Ten years after the fall of Babylon, Cyrus's army is on the march again. His slave Croesus, no longer a young man, accompanies him as always, as does the king's son and heir Cambyses, who has inherited none of his father's diplomacy or charisma and all of his vanity and violence. When the warriors of Persia are unexpectedly crushed in battle Cyrus is put to death, and Cambyses assumes the throne.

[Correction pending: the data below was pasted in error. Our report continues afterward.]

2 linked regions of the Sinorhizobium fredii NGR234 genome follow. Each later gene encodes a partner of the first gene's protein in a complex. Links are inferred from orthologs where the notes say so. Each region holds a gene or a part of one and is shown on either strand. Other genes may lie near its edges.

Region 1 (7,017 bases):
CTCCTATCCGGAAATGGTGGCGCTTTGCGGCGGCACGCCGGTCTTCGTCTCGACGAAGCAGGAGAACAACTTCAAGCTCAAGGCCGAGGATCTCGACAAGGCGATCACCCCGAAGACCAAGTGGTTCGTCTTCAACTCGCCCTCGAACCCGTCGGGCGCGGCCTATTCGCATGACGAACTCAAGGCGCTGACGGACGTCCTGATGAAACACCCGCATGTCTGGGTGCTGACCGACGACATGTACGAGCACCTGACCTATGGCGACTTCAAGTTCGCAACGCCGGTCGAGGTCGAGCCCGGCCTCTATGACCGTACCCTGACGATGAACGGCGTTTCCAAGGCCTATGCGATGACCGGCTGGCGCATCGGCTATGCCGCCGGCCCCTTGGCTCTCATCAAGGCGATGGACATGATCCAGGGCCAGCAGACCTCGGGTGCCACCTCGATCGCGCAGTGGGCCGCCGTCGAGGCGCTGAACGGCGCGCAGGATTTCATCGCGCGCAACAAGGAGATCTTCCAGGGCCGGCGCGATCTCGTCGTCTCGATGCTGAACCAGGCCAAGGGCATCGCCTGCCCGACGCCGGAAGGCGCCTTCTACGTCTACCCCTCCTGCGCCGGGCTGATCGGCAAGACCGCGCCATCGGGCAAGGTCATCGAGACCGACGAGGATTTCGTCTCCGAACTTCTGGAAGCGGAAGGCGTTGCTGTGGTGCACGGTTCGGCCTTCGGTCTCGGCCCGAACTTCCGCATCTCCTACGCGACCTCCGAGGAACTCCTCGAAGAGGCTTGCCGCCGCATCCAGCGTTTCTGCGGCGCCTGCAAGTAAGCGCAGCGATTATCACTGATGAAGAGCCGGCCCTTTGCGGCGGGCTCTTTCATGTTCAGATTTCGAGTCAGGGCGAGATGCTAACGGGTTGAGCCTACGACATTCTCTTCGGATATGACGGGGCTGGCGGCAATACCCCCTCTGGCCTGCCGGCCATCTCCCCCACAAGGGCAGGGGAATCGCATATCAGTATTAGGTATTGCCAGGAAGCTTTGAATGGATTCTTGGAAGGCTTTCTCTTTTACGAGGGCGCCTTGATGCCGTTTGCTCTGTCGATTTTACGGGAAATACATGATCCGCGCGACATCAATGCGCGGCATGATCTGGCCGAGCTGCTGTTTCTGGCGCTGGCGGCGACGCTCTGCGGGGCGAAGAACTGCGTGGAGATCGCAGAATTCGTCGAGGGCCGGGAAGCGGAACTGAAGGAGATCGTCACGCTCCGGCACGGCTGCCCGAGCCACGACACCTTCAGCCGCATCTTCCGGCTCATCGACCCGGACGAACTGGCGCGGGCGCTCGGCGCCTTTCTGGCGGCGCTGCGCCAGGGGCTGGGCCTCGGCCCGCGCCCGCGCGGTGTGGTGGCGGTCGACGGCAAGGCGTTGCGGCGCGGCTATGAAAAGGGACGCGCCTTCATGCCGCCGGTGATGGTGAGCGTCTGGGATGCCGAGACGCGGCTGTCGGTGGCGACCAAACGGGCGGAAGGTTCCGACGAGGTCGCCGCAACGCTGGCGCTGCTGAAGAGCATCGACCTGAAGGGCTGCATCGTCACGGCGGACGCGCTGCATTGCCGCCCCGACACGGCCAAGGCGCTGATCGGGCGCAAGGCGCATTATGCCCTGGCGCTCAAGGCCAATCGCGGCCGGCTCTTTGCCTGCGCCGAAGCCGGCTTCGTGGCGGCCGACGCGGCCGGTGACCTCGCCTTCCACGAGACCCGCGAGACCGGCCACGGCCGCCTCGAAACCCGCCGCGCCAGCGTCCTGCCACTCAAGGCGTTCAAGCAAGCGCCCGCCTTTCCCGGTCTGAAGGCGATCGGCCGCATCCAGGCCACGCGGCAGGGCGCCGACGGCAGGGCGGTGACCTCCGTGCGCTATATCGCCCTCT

A defeated king stands on top of a pyre. His conqueror, the Persian ruler Cyrus, signals to his guards; they step forward and touch flaming torches to the dry wood. Croesus, once the wealthiest man of the ancient world, is to be burned alive. As he watches the flames catch, Croesus thinks back over his life. He remembers the time he asked the old Athenian philosopher, Solon, who was the happiest man in the world. Croesus used to think it was him. But then all his riches could not remove the spear from his dying elder son's chest; could not bring his mute younger son to speak